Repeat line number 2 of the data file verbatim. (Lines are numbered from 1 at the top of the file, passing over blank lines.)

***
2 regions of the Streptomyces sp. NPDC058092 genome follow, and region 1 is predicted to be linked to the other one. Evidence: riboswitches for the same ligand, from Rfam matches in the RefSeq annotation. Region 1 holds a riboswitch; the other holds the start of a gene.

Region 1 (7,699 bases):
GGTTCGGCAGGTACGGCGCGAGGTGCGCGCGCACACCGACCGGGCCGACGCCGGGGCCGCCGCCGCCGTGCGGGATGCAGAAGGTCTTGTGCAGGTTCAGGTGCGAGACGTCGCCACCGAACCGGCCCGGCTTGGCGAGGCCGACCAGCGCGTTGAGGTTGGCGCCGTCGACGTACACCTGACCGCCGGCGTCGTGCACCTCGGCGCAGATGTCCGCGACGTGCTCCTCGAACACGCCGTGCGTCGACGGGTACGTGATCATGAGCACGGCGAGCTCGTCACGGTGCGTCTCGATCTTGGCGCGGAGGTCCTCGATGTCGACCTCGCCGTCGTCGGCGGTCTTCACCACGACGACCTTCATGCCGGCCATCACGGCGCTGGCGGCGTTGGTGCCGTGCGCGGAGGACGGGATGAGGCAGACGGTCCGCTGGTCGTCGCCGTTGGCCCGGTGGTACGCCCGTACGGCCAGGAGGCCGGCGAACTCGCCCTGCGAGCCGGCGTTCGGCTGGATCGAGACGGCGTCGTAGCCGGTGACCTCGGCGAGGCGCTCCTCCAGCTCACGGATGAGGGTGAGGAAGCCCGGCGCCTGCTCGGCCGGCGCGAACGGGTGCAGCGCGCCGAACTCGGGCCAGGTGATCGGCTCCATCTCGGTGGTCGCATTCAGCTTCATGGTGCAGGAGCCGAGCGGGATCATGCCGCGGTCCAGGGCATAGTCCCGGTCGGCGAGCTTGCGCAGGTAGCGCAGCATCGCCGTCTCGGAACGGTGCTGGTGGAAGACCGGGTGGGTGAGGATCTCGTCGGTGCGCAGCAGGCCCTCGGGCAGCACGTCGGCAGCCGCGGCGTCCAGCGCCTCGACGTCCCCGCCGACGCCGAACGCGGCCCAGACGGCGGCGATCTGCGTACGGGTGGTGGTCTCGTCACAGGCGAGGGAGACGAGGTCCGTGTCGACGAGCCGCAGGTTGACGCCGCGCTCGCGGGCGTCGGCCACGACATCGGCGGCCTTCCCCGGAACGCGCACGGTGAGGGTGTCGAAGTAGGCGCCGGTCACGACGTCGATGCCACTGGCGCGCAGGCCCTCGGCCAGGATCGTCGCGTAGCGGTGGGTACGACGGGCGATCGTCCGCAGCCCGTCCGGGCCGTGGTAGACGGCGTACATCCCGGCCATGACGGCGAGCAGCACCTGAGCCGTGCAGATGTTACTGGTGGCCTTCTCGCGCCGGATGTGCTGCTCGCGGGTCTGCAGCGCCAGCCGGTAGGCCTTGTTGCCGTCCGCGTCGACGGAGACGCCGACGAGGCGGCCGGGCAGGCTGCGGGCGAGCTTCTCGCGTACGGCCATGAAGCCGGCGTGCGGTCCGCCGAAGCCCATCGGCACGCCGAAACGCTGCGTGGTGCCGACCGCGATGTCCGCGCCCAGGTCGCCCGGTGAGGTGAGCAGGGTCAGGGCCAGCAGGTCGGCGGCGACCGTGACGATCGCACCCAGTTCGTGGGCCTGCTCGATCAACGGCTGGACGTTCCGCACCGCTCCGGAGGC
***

Region 1 (7,699 bases):